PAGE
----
CFP: Print Albums: From Artistic Collaboration to Geo-political Ramifications, ASECS 2023:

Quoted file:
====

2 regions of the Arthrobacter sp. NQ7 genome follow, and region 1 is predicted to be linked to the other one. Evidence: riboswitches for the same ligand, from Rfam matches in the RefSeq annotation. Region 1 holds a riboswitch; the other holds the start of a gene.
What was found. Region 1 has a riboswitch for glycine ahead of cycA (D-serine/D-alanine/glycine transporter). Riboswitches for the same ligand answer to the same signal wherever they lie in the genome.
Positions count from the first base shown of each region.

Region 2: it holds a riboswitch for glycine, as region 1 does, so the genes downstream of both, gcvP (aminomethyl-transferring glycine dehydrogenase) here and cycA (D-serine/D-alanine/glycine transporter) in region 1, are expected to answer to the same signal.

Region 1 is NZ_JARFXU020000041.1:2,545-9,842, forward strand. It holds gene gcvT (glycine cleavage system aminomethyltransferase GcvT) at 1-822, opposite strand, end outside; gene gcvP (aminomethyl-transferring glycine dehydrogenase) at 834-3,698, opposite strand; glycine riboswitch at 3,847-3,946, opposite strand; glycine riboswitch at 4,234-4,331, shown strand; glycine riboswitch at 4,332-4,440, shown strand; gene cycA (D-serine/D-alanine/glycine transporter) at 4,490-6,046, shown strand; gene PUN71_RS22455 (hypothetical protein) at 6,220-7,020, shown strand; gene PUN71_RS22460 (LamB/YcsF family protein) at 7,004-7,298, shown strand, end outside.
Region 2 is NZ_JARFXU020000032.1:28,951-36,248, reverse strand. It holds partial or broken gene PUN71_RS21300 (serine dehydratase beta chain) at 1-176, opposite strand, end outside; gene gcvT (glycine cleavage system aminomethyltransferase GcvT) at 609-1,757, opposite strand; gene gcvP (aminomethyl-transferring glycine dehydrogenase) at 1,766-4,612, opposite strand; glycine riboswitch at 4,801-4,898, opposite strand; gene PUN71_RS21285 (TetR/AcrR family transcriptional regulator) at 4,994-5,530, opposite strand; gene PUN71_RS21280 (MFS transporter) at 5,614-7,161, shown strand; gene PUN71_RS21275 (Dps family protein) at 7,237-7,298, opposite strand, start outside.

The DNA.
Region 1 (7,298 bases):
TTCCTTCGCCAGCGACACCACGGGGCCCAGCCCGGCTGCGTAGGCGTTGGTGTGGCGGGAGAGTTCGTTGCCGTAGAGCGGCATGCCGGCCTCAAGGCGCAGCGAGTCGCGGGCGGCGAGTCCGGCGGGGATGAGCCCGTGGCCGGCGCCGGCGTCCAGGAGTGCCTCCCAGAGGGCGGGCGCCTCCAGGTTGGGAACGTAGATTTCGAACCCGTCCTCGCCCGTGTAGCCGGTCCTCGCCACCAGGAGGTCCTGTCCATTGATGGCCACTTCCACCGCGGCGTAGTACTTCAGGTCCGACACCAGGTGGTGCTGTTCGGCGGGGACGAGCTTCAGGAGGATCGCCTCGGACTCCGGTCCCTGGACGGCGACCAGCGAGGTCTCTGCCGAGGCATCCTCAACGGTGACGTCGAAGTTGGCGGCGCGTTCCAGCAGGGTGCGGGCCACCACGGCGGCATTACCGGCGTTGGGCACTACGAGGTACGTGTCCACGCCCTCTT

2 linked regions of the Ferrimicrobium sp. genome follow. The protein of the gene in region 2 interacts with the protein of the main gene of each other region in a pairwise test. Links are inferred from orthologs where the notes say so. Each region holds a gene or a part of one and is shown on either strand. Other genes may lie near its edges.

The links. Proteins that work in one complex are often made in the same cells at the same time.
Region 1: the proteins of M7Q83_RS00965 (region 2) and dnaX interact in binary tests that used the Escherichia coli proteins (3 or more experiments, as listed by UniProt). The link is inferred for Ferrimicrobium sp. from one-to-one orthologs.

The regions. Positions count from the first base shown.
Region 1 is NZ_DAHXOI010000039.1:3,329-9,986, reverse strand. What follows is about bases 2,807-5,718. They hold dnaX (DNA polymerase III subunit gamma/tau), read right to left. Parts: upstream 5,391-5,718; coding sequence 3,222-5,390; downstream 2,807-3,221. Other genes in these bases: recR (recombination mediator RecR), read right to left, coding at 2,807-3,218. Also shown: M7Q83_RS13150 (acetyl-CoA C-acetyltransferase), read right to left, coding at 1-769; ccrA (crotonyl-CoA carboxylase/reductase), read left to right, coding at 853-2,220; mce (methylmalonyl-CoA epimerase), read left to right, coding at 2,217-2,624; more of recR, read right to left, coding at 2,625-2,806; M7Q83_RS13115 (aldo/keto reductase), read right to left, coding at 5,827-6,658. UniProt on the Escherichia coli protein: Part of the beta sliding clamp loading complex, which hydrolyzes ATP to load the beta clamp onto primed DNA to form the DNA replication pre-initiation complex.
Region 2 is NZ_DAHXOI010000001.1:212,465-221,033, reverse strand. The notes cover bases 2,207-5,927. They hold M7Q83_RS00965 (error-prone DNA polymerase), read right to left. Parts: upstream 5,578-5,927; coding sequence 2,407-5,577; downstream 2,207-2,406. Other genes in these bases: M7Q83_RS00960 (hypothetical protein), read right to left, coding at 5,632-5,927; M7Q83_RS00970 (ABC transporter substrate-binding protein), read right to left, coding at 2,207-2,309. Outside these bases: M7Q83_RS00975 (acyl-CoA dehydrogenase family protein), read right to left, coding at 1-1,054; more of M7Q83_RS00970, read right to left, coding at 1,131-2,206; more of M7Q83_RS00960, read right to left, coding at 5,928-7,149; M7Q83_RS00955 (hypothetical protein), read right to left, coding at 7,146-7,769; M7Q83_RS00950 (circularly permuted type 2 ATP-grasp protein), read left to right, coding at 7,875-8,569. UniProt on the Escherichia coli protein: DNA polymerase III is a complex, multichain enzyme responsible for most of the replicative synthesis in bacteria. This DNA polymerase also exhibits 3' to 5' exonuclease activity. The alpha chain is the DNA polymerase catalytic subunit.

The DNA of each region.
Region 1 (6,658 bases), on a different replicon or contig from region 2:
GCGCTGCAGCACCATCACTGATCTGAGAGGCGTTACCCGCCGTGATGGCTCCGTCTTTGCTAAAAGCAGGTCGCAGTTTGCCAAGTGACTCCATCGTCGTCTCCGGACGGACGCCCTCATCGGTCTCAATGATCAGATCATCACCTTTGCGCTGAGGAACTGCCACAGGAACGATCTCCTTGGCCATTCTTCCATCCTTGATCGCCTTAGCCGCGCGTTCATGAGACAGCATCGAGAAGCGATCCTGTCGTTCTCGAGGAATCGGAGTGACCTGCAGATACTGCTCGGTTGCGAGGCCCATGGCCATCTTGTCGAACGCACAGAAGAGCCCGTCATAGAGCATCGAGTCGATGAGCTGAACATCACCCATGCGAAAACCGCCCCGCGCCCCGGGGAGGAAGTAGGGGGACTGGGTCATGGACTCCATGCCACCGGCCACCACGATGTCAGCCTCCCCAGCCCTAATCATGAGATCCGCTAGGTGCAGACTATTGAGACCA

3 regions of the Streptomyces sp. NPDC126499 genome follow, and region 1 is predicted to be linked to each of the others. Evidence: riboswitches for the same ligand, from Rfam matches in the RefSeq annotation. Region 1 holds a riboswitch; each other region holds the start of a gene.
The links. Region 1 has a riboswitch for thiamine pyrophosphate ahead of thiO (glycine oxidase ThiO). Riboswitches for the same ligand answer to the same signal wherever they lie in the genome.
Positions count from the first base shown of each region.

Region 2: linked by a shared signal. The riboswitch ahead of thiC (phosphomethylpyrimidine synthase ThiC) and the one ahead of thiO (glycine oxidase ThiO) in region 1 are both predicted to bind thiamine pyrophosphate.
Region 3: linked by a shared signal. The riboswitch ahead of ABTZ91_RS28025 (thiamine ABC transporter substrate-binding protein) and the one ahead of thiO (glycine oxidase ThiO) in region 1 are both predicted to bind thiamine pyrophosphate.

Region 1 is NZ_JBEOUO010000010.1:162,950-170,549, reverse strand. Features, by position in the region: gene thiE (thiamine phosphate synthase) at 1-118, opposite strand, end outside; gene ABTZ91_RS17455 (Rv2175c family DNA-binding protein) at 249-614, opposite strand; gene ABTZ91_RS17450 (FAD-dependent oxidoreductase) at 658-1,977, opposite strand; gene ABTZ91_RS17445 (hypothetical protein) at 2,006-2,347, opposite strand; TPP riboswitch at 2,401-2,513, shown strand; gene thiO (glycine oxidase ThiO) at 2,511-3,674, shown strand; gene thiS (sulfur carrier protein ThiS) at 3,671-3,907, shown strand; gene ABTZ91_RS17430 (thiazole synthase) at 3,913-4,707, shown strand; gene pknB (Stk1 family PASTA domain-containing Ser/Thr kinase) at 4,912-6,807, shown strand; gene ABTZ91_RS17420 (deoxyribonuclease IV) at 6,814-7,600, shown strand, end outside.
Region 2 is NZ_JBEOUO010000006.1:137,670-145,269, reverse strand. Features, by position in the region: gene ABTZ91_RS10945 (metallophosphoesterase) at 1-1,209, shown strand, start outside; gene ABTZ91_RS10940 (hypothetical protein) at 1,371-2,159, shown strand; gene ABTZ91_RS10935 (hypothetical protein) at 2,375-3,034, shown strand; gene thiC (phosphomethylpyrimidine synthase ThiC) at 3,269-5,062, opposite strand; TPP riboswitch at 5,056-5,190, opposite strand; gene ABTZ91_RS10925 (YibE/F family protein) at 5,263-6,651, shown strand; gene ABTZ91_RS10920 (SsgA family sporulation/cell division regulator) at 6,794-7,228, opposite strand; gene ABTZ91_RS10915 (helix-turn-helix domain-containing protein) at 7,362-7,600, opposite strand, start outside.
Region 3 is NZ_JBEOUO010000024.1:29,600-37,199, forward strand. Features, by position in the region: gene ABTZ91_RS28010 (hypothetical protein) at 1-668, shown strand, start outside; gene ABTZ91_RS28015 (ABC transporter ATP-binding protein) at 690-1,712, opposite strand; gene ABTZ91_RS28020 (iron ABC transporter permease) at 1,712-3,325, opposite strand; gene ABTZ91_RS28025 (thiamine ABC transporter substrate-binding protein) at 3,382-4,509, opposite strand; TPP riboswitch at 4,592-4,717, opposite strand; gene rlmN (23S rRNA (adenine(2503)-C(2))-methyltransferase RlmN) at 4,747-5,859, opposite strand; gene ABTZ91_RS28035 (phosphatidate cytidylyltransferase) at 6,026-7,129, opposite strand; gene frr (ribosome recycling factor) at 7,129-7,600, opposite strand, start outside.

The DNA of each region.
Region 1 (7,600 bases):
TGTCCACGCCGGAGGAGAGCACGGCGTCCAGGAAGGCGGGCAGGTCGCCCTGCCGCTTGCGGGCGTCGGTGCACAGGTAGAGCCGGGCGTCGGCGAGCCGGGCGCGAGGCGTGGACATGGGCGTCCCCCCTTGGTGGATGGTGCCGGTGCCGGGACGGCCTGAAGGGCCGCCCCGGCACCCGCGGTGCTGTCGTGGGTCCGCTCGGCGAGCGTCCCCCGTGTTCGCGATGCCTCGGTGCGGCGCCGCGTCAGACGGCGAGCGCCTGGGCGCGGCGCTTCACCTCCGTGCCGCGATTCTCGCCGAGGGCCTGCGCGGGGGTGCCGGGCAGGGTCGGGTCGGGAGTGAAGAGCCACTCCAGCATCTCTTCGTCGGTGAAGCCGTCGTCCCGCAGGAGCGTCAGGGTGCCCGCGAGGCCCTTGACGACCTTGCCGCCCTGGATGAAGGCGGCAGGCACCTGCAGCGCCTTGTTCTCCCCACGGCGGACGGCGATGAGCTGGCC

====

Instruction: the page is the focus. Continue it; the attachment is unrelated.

Print albums and printed and bound gallery collections are among the most prestigious and valuable graphic productions from the 17th to the early 19th century, before they were replaced by reproductive photo albums. Publishing print albums raised the reputation of art collections, collectors, artists, and publishers alike, whether the publications focused on individual artists (such as the “Recueil Julienne,” publishing Watteau’s paintings and drawings in prints) or on entire collections (such as the print folios “Le Cabinet du Roy,” “La Galerie de Florence,” “Shakespeare Gallery,” “Le Pitture Antiche d’Ercolano,” et.al). Print albums posed new and innovative questions for their time. They competed with older publications in terms of content and technique. They played a significant role in cultural politics. Not only did print albums contribute to making the reproduced artworks known beyond the region, but the prints contributed to the arts’ global visibility due to their multiplicity and wide dissemination. Thus, they shaped the teaching at art academies and applied arts schools worldwide, forming the first canon of European vs non-European art. From the perspective of their audiences, print albums influenced tastes, shaped artistic perceptions and expectations, and constructed cultural cognition. From the viewpoint of the producing artists (draughtsmen and engravers), authors, publishers, and editors, the collaborative print publications allowed for intense professional networking. We invite scholarship on the production, collaboration, dissemination, and the market of print albums and/or art books during the long 18th century, along with inquiries on theoretical frameworks that scholarship applies to understand the cultural, trans-regional, and geo-political ramifications of print publications.